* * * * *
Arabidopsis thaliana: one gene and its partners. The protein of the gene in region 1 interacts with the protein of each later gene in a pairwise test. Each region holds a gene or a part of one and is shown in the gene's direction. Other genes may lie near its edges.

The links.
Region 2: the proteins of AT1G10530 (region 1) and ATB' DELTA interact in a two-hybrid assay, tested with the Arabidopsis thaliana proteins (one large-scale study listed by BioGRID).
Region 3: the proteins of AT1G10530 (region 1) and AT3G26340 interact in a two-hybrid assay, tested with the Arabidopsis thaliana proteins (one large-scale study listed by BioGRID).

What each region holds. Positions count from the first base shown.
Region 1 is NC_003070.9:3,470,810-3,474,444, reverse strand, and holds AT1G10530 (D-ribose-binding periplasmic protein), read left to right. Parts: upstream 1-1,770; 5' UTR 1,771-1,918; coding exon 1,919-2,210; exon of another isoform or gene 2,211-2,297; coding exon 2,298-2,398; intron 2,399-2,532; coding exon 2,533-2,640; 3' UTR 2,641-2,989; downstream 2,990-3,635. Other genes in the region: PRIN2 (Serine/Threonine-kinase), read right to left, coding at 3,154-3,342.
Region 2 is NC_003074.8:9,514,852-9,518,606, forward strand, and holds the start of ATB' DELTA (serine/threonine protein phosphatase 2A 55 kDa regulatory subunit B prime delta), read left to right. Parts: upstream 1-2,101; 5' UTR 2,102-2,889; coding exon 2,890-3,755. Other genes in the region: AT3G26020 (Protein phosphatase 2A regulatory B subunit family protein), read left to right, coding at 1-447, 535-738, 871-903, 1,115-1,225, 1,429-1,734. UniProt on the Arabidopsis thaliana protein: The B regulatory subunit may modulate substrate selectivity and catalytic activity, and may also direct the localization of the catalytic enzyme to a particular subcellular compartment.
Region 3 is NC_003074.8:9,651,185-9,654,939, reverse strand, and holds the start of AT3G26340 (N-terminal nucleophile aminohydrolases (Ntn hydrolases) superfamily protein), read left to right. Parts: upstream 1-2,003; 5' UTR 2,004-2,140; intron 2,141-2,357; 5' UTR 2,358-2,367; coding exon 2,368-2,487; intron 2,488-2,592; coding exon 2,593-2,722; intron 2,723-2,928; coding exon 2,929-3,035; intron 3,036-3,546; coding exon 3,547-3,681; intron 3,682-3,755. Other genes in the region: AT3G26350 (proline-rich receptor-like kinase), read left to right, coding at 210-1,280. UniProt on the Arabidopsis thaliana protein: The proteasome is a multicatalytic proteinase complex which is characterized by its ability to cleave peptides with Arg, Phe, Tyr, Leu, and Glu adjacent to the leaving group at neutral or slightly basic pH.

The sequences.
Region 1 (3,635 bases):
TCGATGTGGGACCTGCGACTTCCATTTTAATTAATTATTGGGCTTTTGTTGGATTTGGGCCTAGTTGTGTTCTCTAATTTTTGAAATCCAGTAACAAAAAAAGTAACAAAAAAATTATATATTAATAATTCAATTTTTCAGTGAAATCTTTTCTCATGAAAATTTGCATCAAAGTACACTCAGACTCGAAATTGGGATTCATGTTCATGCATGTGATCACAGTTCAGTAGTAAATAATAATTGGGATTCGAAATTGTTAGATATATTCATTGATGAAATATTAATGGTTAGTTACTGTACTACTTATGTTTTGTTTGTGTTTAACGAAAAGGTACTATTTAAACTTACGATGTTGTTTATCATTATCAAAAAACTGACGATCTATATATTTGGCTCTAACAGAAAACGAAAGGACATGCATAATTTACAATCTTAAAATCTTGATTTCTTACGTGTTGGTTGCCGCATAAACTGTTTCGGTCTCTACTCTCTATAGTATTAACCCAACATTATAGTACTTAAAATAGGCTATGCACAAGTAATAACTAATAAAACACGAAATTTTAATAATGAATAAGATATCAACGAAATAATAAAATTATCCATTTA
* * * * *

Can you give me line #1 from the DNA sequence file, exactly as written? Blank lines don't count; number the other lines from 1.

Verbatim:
Arabidopsis thaliana: one gene and its partners. The protein of the gene in region 1 interacts with the protein of each later gene in a pairwise test. Each region holds a gene or a part of one and is shown in the gene's direction. Other genes may lie near its edges.